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Genital herpes is a sexually transmitted disease caused by the herpes simplex virus called HSV. There are two types of herpes simplex virus- HSV-1 and HSV-2. Most cases of genital herpes are caused by HSV-2, while HSV-1 is responsible for fever blisters or cold sores. However, a person who has HSV-1 with cold sores can transmit the virus through oral sex and cause genital herpes too.

Genital herpes, being a sexually transmitted disease, is primarily contracted through sex, whether it is vaginal, anal or oral. The virus is contracted when the skin comes in contact with the genital or anal area of an infected person. Since the virus cannot survive outside the body for a long time, genital herpes cannot be contracted from toilet seats, shared objects and items.

Symptoms of a genital herpes outbreak

Once a person comes in contact with the virus, it takes from two to ten days for the symptoms to appear. This goes for the primary outbreak. In chronic genital herpes, since the virus is continuously present in the body, there is no need for new contact with an infected person as the virus can simply reactivate and cause a new outbreak.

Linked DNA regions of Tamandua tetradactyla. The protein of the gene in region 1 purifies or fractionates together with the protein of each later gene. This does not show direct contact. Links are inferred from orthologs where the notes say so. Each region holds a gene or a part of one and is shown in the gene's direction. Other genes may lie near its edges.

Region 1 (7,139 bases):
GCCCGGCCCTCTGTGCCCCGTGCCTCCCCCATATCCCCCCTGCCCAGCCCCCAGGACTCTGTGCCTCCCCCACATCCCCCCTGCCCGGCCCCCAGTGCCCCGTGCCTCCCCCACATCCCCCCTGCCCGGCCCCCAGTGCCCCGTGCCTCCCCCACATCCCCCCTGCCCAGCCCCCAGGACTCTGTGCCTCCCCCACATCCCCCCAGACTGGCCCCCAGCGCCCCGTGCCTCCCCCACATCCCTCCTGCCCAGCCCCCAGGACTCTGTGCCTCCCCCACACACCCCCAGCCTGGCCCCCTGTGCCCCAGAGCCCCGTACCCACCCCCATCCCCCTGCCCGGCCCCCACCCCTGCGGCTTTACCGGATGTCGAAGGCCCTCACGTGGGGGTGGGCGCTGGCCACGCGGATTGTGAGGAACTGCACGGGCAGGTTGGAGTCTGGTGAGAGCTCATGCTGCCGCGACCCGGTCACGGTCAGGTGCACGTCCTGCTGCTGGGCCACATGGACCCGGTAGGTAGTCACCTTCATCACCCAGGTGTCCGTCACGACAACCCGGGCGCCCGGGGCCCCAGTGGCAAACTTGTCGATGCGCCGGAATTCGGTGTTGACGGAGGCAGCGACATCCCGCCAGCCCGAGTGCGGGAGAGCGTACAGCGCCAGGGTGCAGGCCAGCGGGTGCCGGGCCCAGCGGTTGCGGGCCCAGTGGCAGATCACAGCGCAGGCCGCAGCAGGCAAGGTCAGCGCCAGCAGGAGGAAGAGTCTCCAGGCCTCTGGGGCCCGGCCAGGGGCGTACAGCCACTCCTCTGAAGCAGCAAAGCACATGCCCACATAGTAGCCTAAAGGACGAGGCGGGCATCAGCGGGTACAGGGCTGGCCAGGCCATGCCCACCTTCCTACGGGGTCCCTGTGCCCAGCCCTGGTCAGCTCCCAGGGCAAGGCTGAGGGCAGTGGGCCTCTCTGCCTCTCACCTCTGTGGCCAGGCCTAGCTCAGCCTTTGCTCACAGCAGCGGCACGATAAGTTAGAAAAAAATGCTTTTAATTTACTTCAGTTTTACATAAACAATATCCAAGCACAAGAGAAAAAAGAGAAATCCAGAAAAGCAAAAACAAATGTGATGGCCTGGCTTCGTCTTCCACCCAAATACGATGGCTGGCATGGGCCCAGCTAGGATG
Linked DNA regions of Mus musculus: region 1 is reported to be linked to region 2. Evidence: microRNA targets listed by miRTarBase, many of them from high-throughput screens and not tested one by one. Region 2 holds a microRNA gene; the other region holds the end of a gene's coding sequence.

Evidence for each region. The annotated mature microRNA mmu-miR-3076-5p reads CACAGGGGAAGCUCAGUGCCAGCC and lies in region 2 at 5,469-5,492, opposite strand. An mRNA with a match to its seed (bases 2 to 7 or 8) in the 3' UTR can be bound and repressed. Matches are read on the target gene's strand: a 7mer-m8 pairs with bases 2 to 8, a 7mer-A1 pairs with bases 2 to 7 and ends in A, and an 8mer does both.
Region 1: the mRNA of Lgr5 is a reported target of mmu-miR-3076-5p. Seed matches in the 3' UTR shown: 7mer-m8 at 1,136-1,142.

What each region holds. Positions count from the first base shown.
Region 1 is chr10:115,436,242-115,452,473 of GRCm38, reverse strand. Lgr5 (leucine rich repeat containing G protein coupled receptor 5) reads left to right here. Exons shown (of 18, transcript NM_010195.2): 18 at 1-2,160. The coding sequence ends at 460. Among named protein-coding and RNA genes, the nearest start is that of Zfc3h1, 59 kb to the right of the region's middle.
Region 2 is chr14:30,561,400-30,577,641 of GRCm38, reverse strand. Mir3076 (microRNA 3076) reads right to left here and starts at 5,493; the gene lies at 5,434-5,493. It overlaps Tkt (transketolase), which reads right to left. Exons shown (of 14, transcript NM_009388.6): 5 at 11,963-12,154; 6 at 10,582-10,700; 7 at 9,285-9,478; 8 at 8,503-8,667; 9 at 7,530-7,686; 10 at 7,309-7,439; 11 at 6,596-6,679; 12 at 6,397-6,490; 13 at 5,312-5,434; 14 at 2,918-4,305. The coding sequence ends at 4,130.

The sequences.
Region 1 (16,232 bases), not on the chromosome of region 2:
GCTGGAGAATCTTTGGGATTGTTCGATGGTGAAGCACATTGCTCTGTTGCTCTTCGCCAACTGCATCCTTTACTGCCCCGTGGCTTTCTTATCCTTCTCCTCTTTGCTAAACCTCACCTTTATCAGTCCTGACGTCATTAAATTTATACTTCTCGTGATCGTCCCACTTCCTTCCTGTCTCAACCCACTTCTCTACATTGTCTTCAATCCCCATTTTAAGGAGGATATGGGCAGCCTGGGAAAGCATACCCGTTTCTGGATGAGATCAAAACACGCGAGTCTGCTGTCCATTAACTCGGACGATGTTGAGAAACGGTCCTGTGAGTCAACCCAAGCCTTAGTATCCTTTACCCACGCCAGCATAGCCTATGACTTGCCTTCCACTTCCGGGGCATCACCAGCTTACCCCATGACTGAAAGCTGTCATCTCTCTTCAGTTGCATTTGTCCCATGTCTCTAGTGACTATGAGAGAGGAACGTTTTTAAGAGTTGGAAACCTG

The symptoms of genital herpes initially include itching and pain in the genital area. The sores appear after a few hours or a few days. The sores, which are first in form of red lesions and then turn into fluid-filled blisters, may appear on the vulva, inside the vagina, on the penis, scrotum, anus and buttocks.

The sores may be painful, especially when urinating or during sexual intercourse. They eventually burst and the fluid oozes out, after which the healing begins. Sores usually heal in two to four weeks.

Other than these symptoms, a person suffering from genital herpes may also feel weak and tired, may experience general flu-like symptoms such as mild fever and headache, and discomfort or tenderness in the entire genital and rectal area, along with the lower abdomen.

Recurring outbreaks in chronic genital herpes

The problem with HSV is that this virus cannot be killed with medication and even though the symptoms eventually go away and the sores heal, the virus will remain in the body. It will be in a dormant state and there is always a chance of reactivation. For some people the virus reactivates rather frequently in others it may remain dormant for years or even forever.

The recurring outbreaks of genital herpes are very similar to the initial outbreak. Sometimes an outbreak can actually be asymptomatic, but even in those cases a person can still pass the virus to others, which is why it is so important to use protection.

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